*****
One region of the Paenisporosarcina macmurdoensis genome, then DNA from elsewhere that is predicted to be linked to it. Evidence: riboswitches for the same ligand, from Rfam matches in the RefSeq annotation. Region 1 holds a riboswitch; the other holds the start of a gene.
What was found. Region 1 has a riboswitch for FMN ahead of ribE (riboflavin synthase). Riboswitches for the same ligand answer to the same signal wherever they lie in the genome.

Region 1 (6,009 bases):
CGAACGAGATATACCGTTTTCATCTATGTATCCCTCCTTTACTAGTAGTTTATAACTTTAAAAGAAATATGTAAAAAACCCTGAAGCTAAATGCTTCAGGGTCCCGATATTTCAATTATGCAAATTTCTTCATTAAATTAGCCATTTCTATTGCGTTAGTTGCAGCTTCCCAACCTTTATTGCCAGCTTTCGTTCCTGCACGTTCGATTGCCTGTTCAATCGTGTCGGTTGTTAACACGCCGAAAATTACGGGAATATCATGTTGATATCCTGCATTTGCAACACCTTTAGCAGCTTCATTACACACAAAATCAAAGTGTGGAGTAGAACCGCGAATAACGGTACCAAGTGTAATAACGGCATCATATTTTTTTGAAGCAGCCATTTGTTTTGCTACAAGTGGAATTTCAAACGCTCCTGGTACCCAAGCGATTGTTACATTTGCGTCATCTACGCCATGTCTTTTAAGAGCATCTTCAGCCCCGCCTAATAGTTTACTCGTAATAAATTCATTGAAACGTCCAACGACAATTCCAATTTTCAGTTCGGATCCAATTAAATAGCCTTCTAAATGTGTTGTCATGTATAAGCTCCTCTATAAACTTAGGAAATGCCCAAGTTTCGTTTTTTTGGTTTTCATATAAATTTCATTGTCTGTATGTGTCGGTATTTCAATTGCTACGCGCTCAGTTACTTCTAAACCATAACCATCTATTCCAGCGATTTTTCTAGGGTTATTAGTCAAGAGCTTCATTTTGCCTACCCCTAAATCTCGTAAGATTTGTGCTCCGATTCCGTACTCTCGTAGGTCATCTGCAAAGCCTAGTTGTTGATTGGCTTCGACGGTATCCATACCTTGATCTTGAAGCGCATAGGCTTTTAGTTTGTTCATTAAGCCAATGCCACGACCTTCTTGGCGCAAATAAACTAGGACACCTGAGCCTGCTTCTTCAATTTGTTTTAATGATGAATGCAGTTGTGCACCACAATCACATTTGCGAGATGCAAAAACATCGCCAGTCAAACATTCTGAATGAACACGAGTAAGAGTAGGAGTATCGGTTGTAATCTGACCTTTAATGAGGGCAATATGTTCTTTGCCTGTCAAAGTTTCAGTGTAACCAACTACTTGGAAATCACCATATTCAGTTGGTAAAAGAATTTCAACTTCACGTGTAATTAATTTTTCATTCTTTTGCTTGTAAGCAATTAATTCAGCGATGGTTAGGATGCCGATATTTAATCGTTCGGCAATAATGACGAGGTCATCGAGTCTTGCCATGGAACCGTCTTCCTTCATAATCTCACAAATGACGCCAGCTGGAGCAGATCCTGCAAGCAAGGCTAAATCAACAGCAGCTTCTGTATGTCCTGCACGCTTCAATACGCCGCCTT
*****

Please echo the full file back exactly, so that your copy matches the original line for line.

One region of the Paenisporosarcina macmurdoensis genome, then DNA from elsewhere that is predicted to be linked to it. Evidence: riboswitches for the same ligand, from Rfam matches in the RefSeq annotation. Region 1 holds a riboswitch; the other holds the start of a gene.
What was found. Region 1 has a riboswitch for FMN ahead of ribE (riboflavin synthase). Riboswitches for the same ligand answer to the same signal wherever they lie in the genome.

Region 1 (6,009 bases):
CGAACGAGATATACCGTTTTCATCTATGTATCCCTCCTTTACTAGTAGTTTATAACTTTAAAAGAAATATGTAAAAAACCCTGAAGCTAAATGCTTCAGGGTCCCGATATTTCAATTATGCAAATTTCTTCATTAAATTAGCCATTTCTATTGCGTTAGTTGCAGCTTCCCAACCTTTATTGCCAGCTTTCGTTCCTGCACGTTCGATTGCCTGTTCAATCGTGTCGGTTGTTAACACGCCGAAAATTACGGGAATATCATGTTGATATCCTGCATTTGCAACACCTTTAGCAGCTTCATTACACACAAAATCAAAGTGTGGAGTAGAACCGCGAATAACGGTACCAAGTGTAATAACGGCATCATATTTTTTTGAAGCAGCCATTTGTTTTGCTACAAGTGGAATTTCAAACGCTCCTGGTACCCAAGCGATTGTTACATTTGCGTCATCTACGCCATGTCTTTTAAGAGCATCTTCAGCCCCGCCTAATAGTTTACTCGTAATAAATTCATTGAAACGTCCAACGACAATTCCAATTTTCAGTTCGGATCCAATTAAATAGCCTTCTAAATGTGTTGTCATGTATAAGCTCCTCTATAAACTTAGGAAATGCCCAAGTTTCGTTTTTTTGGTTTTCATATAAATTTCATTGTCTGTATGTGTCGGTATTTCAATTGCTACGCGCTCAGTTACTTCTAAACCATAACCATCTATTCCAGCGATTTTTCTAGGGTTATTAGTCAAGAGCTTCATTTTGCCTACCCCTAAATCTCGTAAGATTTGTGCTCCGATTCCGTACTCTCGTAGGTCATCTGCAAAGCCTAGTTGTTGATTGGCTTCGACGGTATCCATACCTTGATCTTGAAGCGCATAGGCTTTTAGTTTGTTCATTAAGCCAATGCCACGACCTTCTTGGCGCAAATAAACTAGGACACCTGAGCCTGCTTCTTCAATTTGTTTTAATGATGAATGCAGTTGTGCACCACAATCACATTTGCGAGATGCAAAAACATCGCCAGTCAAACATTCTGAATGAACACGAGTAAGAGTAGGAGTATCGGTTGTAATCTGACCTTTAATGAGGGCAATATGTTCTTTGCCTGTCAAAGTTTCAGTGTAACCAACTACTTGGAAATCACCATATTCAGTTGGTAAAAGAATTTCAACTTCACGTGTAATTAATTTTTCATTCTTTTGCTTGTAAGCAATTAATTCAGCGATGGTTAGGATGCCGATATTTAATCGTTCGGCAATAATGACGAGGTCATCGAGTCTTGCCATGGAACCGTCTTCCTTCATAATCTCACAAATGACGCCAGCTGGAGCAGATCCTGCAAGCAAGGCTAAATCAACAGCAGCTTCTGTATGTCCTGCACGCTTCAATACGCCGCCTT